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Author Topic: Is Lightroom better in a fundamental way?  (Read 3344 times)
Ray
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« on: March 26, 2007, 03:02:04 AM »
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Many of us have been impressed with the promise that as RAW converters improve, we can get more from our RAW images with fresh conversions. At least, that's upermost in my mind.

The great flaw in digital imaging is dynamic range. In all other respects, digital imaging can trounce most film, and perhaps in all respects without exception, slide film.

I'm not so sure about negative color film and B&W. They still have the edge.

The problem is in the shoulder. Digital seems to have none. Film does.

In the following shot, which was perhaps overexposed at 1/750th at f8 and ISO 100, I've got irretrievably blown highlights.

It's one of my favourite (but flawed) images. When I come across a new product like lightroom, I test it with this image. Can it extract any more detail from those blown highlights?

With this image, I pulled out all the stops in the Lightroom preview. Maximum enhancement of shadows, maximum reduction of highlights etc.

It simply wouldn't open in PS. I got some error message. It opens fine in the other converters I have, whatever the adjustments.  I'm a bit puzzled because other images with less extreme adjustments open just fine in Lightroom.

Here's the image, converted in ACR 3.6. (Or is it 3.7, whatever.)

[attachment=2179:attachment]

ps. I should add, I've fudged the blown highlights in this rendition by cloning in a bit of detail. This is my print version. Printed straight, there's just plain paper white.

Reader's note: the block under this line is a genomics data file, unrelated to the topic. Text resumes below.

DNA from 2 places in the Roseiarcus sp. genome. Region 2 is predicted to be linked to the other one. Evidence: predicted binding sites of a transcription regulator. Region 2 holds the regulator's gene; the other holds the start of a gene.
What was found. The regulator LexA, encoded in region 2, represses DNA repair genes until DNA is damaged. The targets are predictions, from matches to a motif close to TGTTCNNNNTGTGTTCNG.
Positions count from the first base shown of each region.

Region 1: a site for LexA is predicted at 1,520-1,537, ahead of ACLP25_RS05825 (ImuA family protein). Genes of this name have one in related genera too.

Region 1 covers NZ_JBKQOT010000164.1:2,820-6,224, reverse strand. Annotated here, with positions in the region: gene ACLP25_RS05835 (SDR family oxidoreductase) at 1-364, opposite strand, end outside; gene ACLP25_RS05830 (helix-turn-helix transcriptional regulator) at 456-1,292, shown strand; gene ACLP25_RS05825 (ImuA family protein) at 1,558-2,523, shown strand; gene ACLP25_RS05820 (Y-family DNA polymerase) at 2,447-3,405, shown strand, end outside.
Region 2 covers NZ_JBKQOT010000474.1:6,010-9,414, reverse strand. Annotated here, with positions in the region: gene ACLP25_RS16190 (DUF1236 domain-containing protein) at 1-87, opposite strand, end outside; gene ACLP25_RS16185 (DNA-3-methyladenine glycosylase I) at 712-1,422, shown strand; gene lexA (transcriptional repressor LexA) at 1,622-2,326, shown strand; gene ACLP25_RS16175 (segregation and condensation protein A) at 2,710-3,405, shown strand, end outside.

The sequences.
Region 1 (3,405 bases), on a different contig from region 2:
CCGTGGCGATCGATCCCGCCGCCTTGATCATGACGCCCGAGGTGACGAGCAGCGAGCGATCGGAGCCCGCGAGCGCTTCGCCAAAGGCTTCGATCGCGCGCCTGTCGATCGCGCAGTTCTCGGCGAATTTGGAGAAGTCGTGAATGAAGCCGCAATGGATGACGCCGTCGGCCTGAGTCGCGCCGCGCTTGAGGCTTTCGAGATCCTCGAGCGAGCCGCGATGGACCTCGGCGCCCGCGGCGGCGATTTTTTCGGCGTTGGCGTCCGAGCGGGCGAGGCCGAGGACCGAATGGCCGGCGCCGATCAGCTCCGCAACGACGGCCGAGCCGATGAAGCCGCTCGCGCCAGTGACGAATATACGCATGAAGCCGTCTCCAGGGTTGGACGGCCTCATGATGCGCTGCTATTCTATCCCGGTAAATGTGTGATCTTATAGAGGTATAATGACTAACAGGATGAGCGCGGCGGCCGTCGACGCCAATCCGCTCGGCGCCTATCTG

« Last Edit: March 26, 2007, 03:06:37 AM by Ray » Logged
john beardsworth
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« Reply #1 on: March 26, 2007, 03:30:07 AM »
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If you're approaching LR and evaluating its capabilities from a one-off or fine art mentality, then you're missing the point of the program. Try processing 2-300 pictures the way you used to do, changing the WB on each, maybe in groups of 20-30 as the lighting changed. Send them to the printer while making b&w's of them all, outputting them, generating a web gallery too. Then, when you're done, try doing the same with LR, and see how much more efficient it is. Some types of photographer need that sort of process. Others don't. Equally some tasks are going to need Photoshop pixel manipulation.

On this picture, maybe there's so little in the highlights that you're always going to be into cloning. Have you tried LR's cloning on them?

John
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Ray
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« Reply #2 on: March 26, 2007, 03:35:33 AM »
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.On this picture, maybe there's so little in the highlights that you're always going to be into cloning. Have you tried LR's cloning on them?
[a href=\"index.php?act=findpost&pid=108700\"][{POST_SNAPBACK}][/a]

No, I haven't. Even without cloning, the RAW file wouldn't open in PS. That's what disturbed me.
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john beardsworth
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« Reply #3 on: March 26, 2007, 03:42:57 AM »
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Try sending it from LR to PS - use the Edit With right click, or File > Export.

If LR imports the raw file, I am surprised Photoshop won't. Is it a new file type? LR contains the ACR4 engine, which is available in the PS CS3 beta, but you mention an earlier version.

John
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Ray
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« Reply #4 on: March 26, 2007, 04:55:38 AM »
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Try sending it from LR to PS - use the Edit With right click, or File > Export.

If LR imports the raw file, I am surprised Photoshop won't. Is it a new file type? LR contains the ACR4 engine, which is available in the PS CS3 beta, but you mention an earlier version.

John
[a href=\"index.php?act=findpost&pid=108703\"][{POST_SNAPBACK}][/a]